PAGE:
Journal Entry 

 Next Steps 

Picture of Michael Santos

Michael Santos

Our course, Preparing for Success after Prison, includes Ten modules: 

  1. Define Success
  2. Set Goals
  3. Push forward with a 100 percent commitment, which reflects the right attitude.
  4. Aspire to something more than you’re experiencing today.
  5. Act in ways that harmonize with how you define success.
  6. Measure progress with the accountability metrics that you create.
  7. Keep aware of opportunities, and make others aware of your progress.
  8. Be authentic, building your tools, tactics, and resources that lead to success.
  9. Celebrate the small, incremental achievements that will lead to new opportunities.
  10. Live in gratitude, appreciative of the blessings that come your way.

Today, July 10, 2023, I’m celebrating a new achievement. 

The Bureau of Prisons asked us to expand our program into a 30-hour course. I worked hard to complete a new workbook. That way, all students in the program receive a copy of the workbook. The workbook allows participants to learn from each lesson, regardless of where they’re confined. Yesterday, I completed a supplementary resource. I recorded a video of every lesson. 

That milestone allows me to work toward the next step. To comply with security matters, I will contract a manufacturer to convert the 12 hours of video footage into a DVD set. While the manufacturer produces the DVDs, I will work on completing a facilitator guide and a train-the-trainer video. I expect to complete both projects this week.

I share this information in my journal and distribute the daily journals to our community members because I want them to see that I follow the principles described in our course. 

Every day I work toward small steps aligning with my definition of success.

How do I define success? 

  • I want to persuade administrators and legislators that we can improve the outcomes of our nation’s criminal justice system by incentivizing excellence. With incentives, we can help more people use their time in prison to prepare for success upon release. If we prepare more people for success upon release, we improve the culture of confinement, save taxpayer resources, and lower intergenerational cycles of recidivism.

How do you define success? In what ways do your daily goals move you closer to success?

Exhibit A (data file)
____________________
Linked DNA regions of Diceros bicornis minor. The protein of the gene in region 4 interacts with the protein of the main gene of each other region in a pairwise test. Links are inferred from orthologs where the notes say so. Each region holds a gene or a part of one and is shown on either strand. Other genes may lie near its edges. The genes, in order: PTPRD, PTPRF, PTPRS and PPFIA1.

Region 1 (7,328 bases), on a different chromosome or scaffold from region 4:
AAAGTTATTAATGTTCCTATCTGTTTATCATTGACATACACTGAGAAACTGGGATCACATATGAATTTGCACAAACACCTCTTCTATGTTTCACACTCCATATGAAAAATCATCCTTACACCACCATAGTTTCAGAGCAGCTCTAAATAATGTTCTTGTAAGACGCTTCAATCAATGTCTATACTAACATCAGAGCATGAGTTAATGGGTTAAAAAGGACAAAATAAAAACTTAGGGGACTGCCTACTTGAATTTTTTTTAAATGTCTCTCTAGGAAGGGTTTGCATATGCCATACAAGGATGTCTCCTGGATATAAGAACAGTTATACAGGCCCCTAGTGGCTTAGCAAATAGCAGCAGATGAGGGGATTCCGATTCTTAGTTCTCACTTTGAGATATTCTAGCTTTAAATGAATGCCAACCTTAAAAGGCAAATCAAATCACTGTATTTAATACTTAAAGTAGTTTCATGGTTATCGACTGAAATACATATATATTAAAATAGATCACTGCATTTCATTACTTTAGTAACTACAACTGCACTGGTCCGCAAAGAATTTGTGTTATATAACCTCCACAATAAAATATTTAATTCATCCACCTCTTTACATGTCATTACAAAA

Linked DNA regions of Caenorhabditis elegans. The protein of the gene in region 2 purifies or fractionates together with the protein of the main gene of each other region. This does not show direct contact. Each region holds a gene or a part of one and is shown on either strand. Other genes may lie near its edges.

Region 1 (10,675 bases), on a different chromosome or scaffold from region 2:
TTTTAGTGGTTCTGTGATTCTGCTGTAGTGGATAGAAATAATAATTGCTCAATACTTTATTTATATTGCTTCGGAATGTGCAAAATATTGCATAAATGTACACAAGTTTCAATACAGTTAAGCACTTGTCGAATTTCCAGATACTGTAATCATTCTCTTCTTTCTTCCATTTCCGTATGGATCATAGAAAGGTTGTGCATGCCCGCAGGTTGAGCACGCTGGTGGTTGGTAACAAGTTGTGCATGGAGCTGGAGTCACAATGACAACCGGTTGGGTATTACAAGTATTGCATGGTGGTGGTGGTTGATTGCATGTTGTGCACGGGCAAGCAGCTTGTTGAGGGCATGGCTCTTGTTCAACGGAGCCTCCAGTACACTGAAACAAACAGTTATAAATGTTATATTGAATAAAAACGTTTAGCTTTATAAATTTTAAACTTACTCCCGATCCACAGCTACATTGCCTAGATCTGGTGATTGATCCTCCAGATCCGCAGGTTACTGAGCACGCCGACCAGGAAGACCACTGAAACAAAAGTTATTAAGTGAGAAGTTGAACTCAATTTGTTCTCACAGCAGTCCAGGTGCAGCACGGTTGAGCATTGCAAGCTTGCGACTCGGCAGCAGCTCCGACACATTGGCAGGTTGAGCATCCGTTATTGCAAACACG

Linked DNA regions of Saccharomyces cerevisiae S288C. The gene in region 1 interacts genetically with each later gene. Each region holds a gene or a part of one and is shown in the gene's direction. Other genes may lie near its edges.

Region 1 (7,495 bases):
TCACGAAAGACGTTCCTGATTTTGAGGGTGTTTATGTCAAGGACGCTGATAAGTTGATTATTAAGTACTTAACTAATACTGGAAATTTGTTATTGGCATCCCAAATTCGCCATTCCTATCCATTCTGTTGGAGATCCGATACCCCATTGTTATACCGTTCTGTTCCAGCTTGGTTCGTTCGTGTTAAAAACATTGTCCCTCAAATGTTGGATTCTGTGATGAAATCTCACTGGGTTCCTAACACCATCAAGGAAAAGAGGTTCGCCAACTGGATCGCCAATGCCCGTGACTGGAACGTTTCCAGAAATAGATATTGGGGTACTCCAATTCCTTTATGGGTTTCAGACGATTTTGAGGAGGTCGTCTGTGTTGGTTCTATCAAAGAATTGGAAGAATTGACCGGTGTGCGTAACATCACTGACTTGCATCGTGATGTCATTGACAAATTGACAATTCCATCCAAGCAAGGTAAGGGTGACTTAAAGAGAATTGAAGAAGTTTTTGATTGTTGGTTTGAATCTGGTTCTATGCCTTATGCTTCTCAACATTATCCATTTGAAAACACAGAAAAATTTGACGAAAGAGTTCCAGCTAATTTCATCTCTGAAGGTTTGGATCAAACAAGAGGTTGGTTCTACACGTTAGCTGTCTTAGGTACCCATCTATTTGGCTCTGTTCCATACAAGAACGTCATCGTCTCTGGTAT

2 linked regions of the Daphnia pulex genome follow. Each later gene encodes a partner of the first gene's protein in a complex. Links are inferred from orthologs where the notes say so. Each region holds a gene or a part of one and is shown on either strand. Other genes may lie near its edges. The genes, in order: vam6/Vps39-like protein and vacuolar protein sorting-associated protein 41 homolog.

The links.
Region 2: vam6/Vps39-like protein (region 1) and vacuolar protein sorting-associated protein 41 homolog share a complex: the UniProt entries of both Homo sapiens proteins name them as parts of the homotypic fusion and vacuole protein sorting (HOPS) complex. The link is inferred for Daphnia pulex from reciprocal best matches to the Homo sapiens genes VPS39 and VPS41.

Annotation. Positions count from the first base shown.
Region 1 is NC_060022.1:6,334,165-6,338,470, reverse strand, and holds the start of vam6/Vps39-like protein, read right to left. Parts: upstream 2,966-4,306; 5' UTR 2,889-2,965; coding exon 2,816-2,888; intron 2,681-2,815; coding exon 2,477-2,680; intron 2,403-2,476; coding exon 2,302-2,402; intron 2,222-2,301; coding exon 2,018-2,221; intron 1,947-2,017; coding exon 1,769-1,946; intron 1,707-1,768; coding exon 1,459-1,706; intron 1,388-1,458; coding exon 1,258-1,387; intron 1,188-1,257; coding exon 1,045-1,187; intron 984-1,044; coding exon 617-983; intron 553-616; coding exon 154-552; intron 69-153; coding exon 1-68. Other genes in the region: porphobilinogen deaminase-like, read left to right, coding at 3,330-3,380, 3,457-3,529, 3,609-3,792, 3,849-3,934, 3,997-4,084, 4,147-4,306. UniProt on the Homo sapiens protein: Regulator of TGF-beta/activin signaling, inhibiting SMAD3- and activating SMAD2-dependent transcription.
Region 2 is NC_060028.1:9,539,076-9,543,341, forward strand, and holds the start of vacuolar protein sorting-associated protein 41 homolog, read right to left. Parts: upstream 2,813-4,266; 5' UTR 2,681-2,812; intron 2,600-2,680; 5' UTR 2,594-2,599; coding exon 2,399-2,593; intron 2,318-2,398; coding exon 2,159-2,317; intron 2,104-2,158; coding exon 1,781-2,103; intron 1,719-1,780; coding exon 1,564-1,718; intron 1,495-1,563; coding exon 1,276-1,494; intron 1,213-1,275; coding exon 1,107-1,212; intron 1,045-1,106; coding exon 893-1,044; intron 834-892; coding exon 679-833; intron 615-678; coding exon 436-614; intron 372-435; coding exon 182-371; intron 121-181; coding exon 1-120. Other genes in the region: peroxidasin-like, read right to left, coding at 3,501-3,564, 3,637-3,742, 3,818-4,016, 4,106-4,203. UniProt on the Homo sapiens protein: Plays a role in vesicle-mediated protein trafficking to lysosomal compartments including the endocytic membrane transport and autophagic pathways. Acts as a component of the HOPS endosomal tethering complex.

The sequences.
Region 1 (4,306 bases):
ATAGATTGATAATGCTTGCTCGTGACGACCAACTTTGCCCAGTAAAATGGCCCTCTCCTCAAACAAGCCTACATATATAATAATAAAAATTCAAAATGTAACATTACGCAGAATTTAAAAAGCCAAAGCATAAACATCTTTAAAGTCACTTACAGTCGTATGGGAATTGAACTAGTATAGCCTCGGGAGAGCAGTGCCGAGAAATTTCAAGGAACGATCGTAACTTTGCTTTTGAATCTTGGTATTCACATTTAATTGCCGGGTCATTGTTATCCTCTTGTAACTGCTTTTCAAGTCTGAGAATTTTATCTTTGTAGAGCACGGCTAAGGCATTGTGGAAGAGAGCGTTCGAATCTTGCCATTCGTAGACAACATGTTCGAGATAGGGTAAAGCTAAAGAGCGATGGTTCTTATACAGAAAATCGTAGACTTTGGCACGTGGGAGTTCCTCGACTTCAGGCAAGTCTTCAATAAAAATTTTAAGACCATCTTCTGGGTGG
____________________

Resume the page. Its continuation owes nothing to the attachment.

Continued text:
By defining success, I set a series of goals to work toward. Each of those goals aligns with what I’m striving to accomplish. By working every day, I accelerate my pathway to new opportunities. Now that I’ve completed the video series, I can move on to my next set of goals.

While I served my sentence, I read books about leaders. From those books, I learned this values-based, goal-oriented adjustment strategy. Since the strategy helped me emerge from prison successfully, I strive to share the systematic process with every person in our audience.

But I also close these journals with an invitation for others to join our community. We invite any justice-impacted person to memorialize their efforts to prepare for success after release. For those willing to record why they’ve engineered an extraordinary and compelling release plan, we invite them to send an email to: 

Prison Professors Charitable Corporation
32565 Golden Lantern Street, B-1019
Dana Point, CA 92629

[email protected]

People in the community who have access to the internet can visit and see how we’re using it to profile the many people in prison who are engineering their release plans. Those release plans show why they’re extraordinary and compelling, and the profiles they build show why reforms that incentive the pursuit of excellence benefits society.

Each step accelerates progress, allowing us to be the change we want to see in the world.

Michael Santos

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